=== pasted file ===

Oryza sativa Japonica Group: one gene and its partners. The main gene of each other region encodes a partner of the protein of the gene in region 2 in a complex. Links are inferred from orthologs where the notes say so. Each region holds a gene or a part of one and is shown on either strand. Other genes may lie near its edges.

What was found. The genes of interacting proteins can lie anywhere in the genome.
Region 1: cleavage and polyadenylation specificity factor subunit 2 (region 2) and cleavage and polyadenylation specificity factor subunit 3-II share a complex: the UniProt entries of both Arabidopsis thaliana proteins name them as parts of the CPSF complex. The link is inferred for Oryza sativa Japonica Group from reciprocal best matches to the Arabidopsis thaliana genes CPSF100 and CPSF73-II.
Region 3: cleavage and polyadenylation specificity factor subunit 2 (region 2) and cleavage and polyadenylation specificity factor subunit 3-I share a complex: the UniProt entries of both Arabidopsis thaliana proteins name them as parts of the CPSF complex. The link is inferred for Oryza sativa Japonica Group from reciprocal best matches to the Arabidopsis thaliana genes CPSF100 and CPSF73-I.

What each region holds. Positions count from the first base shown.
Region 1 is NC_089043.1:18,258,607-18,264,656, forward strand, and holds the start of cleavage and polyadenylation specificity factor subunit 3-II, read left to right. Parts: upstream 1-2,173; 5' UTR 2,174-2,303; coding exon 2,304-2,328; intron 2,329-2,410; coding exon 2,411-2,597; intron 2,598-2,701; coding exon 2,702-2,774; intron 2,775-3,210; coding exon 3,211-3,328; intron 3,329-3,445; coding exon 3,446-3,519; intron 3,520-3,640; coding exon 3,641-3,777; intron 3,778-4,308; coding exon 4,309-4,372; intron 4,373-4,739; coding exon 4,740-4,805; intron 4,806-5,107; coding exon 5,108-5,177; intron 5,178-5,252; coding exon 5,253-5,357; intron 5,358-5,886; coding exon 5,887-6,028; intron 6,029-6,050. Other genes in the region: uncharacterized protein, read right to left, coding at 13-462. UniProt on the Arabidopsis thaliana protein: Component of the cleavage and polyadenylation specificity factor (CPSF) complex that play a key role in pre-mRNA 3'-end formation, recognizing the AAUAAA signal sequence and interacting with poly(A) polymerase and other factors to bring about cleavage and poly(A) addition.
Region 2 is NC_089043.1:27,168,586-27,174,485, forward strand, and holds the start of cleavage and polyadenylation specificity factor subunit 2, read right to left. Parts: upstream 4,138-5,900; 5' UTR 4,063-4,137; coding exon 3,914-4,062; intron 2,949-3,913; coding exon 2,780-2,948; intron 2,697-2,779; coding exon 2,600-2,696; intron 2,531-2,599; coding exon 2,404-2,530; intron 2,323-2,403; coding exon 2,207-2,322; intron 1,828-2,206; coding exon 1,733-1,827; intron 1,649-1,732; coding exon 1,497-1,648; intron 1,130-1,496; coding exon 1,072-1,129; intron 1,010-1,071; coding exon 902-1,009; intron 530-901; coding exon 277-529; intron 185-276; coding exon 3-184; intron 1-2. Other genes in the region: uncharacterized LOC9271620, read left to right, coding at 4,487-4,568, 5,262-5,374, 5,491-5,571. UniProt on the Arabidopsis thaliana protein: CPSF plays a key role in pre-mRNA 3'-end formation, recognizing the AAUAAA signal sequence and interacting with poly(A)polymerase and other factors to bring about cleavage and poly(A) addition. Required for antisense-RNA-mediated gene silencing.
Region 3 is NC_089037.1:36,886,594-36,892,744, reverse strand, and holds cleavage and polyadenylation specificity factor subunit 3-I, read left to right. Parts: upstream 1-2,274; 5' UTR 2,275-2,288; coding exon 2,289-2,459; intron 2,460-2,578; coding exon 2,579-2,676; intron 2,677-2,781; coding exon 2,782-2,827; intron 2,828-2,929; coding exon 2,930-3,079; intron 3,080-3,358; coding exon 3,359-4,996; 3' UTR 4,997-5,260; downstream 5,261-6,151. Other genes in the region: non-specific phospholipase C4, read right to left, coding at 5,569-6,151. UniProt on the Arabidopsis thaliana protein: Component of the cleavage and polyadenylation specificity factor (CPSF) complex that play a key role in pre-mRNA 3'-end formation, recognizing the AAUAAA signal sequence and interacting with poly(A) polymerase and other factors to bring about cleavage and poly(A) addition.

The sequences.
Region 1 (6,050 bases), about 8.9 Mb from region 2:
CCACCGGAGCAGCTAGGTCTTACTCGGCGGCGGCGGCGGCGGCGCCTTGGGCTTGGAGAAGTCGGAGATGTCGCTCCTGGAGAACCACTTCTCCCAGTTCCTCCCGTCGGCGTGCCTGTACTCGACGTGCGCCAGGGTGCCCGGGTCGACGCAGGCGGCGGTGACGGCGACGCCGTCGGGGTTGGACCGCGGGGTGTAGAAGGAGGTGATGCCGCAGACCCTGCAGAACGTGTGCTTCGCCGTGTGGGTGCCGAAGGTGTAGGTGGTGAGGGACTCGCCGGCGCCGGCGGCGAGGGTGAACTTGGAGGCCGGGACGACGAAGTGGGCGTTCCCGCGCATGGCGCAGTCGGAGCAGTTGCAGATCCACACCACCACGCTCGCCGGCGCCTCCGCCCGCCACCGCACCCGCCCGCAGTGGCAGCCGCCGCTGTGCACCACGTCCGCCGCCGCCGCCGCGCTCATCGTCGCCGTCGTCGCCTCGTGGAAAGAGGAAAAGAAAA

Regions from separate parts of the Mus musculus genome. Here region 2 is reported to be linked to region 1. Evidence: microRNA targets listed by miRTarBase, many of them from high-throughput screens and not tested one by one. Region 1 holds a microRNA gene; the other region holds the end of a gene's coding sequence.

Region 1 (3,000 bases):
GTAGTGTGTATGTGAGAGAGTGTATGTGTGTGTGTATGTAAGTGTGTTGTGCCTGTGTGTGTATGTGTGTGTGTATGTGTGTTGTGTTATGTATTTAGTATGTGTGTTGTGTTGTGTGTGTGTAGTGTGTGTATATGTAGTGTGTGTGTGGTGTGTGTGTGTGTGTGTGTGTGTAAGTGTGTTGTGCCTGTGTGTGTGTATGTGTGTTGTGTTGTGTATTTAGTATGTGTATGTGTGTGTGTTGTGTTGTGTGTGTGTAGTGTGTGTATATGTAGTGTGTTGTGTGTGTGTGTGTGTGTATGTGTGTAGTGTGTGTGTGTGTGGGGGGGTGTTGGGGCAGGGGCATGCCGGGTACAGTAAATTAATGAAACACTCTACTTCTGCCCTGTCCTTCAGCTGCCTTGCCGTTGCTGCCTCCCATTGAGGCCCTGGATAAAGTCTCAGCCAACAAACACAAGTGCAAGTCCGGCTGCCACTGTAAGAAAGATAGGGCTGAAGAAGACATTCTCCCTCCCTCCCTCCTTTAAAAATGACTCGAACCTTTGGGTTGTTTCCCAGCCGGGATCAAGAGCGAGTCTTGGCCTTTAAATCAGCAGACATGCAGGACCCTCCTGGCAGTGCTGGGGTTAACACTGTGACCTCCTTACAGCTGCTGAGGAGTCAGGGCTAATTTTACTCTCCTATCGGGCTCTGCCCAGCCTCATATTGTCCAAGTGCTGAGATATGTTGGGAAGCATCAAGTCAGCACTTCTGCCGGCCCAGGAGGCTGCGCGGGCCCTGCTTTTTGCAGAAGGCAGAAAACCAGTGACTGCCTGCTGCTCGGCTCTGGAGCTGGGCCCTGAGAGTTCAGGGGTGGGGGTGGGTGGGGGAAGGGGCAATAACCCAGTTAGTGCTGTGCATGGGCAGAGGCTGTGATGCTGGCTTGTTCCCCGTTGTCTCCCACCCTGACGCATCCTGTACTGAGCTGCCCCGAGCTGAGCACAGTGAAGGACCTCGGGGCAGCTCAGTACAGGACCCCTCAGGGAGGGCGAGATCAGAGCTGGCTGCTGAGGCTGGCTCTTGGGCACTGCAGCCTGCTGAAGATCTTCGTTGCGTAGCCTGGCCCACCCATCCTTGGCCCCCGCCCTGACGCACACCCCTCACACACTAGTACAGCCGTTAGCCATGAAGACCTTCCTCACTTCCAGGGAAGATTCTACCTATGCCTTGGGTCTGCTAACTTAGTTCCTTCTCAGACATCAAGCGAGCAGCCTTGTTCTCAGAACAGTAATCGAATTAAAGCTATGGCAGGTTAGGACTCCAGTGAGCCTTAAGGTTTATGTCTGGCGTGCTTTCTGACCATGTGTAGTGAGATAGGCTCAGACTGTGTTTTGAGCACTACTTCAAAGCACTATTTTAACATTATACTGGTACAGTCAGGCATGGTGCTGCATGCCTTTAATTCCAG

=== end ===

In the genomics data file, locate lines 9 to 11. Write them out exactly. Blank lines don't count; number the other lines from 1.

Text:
The sequences.
Region 1 (6,050 bases), about 8.9 Mb from region 2:
CCACCGGAGCAGCTAGGTCTTACTCGGCGGCGGCGGCGGCGGCGCCTTGGGCTTGGAGAAGTCGGAGATGTCGCTCCTGGAGAACCACTTCTCCCAGTTCCTCCCGTCGGCGTGCCTGTACTCGACGTGCGCCAGGGTGCCCGGGTCGACGCAGGCGGCGGTGACGGCGACGCCGTCGGGGTTGGACCGCGGGGTGTAGAAGGAGGTGATGCCGCAGACCCTGCAGAACGTGTGCTTCGCCGTGTGGGTGCCGAAGGTGTAGGTGGTGAGGGACTCGCCGGCGCCGGCGGCGAGGGTGAACTTGGAGGCCGGGACGACGAAGTGGGCGTTCCCGCGCATGGCGCAGTCGGAGCAGTTGCAGATCCACACCACCACGCTCGCCGGCGCCTCCGCCCGCCACCGCACCCGCCCGCAGTGGCAGCCGCCGCTGTGCACCACGTCCGCCGCCGCCGCCGCGCTCATCGTCGCCGTCGTCGCCTCGTGGAAAGAGGAAAAGAAAA